Updated Septemeber 25, 2018
Are you an Amazon Associate? Do you put Amazon Associates links in your emails? Do your blog posts (with Amazon affiliate links) get sent to subscribers via email? If any of those are true, it’s very, very likely you are violating the Amazon Associates Program Policies.
This post contains affiliate links, meaning, if you click through and make a purchase or sign up for a program, I may earn a commission. This is at no additional cost to you.
In short, Amazon Associates affiliate links are not allowed in emails. Any email. This includes affiliate links you manually paste into your emails and affiliate links in blog posts that get sent automatically to email subscribers.
Let me back up a bit and break it down.
Is this you?
You have a blog or website. (If not, here’s how to start one.)
You are part of the Amazon Associates program.
In your blog posts, you promote Amazon products using your Associates affiliate links because this is one of the ways you make money on your blog.
As long as you are disclosing properly in your posts, there isn’t a problem so far. Sharing your Amazon affiliate links on your blog is all good.
Here’s where the violation occurs for many bloggers…
Can your blog readers get your posts via email? This is a common option many bloggers offer their readers. Some set this up through their ESP (Email Service Provider), some use a plugin, some use FeedBurner, etc.
If your blog posts containing live Amazon affiliate links end up in your emails you are almost certainly violating the Amazon Associates Program Policies you agreed to when signing up for the program.
But it’s not just blog posts via email. If you are manually putting your Amazon Associates affiliate links in your emails, you are in violation as well. Amazon Associates are not allowed to share their affiliate links in emails or any other offline manner.
Where does it say I can’t put Associates links in my emails?
It is stated in a few places.
Amazon says in the Associates Program Participation Requirements, and again in the Associates Program Operating Agreement under the Associates Program Participation Requirements (“Participation Requirements”) section about one third to one half of the way down the page (emphasis mine):
4. You will not engage in any promotional, marketing, or other advertising activities on behalf of us or our affiliates, or in connection with an Amazon Site or the Associates Program, that are not expressly permitted under the [Associates Program Operating] Agreement. You will not engage in any promotional, marketing, or other advertising activities in any offline manner, including by using any of our or our affiliates’ trademarks or logos (including any Amazon Mark), any Program Content, or any Special Link in connection with email, offline promotion or in any offline manner (e.g., in any printed material, ebook, mailing, or attachment to email, or other document, or any oral solicitation).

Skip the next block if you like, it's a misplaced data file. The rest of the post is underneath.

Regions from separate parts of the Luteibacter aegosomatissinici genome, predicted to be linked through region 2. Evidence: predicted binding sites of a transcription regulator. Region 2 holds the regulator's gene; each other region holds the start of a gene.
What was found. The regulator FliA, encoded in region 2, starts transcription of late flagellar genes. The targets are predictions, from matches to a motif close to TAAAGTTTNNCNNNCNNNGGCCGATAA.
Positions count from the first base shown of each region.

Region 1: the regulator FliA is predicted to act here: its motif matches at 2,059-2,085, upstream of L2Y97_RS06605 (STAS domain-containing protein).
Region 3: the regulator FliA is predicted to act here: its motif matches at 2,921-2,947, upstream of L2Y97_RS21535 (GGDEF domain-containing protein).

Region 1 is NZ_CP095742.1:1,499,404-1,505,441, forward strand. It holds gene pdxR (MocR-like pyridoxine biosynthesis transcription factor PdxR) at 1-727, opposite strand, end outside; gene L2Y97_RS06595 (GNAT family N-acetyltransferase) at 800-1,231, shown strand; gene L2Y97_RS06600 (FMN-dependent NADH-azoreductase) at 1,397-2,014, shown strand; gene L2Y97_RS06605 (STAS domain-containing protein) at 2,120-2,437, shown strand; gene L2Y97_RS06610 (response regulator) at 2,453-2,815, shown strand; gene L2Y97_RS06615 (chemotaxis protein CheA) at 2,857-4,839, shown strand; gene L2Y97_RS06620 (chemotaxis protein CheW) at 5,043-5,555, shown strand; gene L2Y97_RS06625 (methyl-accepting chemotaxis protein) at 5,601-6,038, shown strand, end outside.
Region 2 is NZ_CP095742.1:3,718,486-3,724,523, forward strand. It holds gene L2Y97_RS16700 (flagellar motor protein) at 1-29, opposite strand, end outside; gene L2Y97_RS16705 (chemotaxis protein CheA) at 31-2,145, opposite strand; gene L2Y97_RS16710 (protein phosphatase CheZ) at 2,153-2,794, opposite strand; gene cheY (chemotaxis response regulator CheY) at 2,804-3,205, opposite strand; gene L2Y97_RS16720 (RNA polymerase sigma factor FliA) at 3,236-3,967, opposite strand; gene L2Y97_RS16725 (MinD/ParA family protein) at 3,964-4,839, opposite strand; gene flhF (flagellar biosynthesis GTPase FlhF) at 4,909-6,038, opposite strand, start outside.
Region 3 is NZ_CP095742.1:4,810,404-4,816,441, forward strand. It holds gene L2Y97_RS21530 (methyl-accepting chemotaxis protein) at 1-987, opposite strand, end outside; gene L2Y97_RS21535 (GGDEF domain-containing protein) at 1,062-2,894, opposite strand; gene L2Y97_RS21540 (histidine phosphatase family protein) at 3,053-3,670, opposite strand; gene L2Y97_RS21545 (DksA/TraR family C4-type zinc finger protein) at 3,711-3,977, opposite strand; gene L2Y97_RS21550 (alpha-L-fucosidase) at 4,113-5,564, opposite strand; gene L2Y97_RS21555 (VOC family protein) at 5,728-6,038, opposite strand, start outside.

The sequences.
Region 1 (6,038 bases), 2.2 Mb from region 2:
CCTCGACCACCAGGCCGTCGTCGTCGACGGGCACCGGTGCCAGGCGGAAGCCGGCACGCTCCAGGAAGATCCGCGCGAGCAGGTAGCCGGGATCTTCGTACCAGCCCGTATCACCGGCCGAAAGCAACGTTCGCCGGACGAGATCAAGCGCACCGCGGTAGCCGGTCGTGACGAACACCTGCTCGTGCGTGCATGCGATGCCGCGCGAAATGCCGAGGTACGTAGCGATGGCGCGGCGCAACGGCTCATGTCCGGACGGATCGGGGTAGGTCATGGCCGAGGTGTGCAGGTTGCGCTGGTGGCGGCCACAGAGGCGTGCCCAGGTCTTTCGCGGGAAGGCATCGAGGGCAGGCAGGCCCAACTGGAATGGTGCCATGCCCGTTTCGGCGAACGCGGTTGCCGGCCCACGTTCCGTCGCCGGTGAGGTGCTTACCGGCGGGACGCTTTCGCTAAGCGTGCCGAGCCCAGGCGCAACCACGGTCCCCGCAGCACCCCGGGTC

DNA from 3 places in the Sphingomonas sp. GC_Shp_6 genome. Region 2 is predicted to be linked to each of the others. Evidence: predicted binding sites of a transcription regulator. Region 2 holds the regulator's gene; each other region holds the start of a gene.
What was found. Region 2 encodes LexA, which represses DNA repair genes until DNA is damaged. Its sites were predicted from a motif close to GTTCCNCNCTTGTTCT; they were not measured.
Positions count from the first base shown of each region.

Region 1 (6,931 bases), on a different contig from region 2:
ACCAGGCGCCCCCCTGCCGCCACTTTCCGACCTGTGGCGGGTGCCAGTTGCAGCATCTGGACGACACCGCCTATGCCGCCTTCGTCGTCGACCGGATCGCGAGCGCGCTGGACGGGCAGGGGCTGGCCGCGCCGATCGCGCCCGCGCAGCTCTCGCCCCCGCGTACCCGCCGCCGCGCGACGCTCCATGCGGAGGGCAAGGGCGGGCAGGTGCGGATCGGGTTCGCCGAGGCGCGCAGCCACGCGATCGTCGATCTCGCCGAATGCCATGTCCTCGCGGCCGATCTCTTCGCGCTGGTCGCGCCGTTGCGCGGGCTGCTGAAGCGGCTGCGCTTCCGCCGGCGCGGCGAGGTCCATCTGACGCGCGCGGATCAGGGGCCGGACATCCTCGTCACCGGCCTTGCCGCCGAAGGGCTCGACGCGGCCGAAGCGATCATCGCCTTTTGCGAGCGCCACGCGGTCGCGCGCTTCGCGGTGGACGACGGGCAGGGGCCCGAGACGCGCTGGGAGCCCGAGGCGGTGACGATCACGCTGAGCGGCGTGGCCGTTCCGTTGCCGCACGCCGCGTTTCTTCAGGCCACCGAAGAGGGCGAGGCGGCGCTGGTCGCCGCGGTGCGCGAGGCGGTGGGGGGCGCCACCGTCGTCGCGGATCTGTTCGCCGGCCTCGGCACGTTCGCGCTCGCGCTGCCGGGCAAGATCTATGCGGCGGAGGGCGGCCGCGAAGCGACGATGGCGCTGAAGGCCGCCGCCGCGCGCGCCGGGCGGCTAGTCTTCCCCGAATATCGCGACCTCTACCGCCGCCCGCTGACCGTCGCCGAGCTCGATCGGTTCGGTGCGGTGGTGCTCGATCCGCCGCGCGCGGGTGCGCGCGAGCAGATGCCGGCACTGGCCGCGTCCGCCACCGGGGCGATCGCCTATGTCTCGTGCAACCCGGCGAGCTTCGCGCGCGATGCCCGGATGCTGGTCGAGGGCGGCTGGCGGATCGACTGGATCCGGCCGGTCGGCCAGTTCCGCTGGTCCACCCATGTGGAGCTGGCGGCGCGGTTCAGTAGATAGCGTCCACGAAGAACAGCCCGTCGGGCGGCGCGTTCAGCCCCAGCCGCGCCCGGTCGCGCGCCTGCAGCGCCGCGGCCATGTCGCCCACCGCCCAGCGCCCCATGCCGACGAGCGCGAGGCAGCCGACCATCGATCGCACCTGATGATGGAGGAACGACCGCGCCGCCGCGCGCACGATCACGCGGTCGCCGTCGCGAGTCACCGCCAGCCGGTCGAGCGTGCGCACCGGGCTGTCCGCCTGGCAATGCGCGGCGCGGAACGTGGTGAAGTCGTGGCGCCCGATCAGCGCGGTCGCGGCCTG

Associate links can only be used on approved websites and are not permitted to be used in e-mails, newsletters, or in any off-line manner.
I emailed them to clarify. I linked to the above and asked them if it “applies to Amazon Associates links that I post on my blog, but then are sent via my RSS feed in an email to my blog subscribers?”
The answer was clear. Associates links cannot be in, emails, newsletters, RSS feeds or anything else offline.
And then I chatted with them because it never hurts to ask multiple times. Here’s the summary of the conversation (not a direct quote):
Amazon Associate links cannot be included in email, only on your website or blog, not even in the emailed version of your RSS feed. Any product link in any email would be a violation. Amazon does not have a standard recommendation for bloggers in this instance. Simply put, they want any Associates link you share to be on your site only.
What about so-and-so blogger who frequently has Amazon affiliate links in their emails?
I said to Amazon, “I can point to many bloggers who have affiliate links in their emails. Are there exceptions once you hit a certain level?”
The answer was a clear no. They stated there are no exceptions. (Also, see Jenny’s comment in which she explains asking the same question.)
But everyone’s doing it. Will Amazon really go after bloggers?
Listen at minute 29:30 in this episode of The Self Publishing Formula Podcast. Mark Dawson, an author, accidentally included his affiliate links in emails sent to his book’s launch list. Amazon figured it out, emailed him and gave him 5 days to fix it or risk getting his account shut down.
So, will Amazon come after you? Well, they did him.
Also, I think it’s worth noting Amazon has taken legal action against site owners who have failed to abide by the rules regarding accepting monetary compensation for reviews. Will they do the same in the case of affiliate links in emails? I have no idea of course, but is it worth the risk?
How can I keep Amazon Associates links out of my emails?
I’m sure there are several things one could do, but here are the things that immediately come to mind, that any beginner could do right away: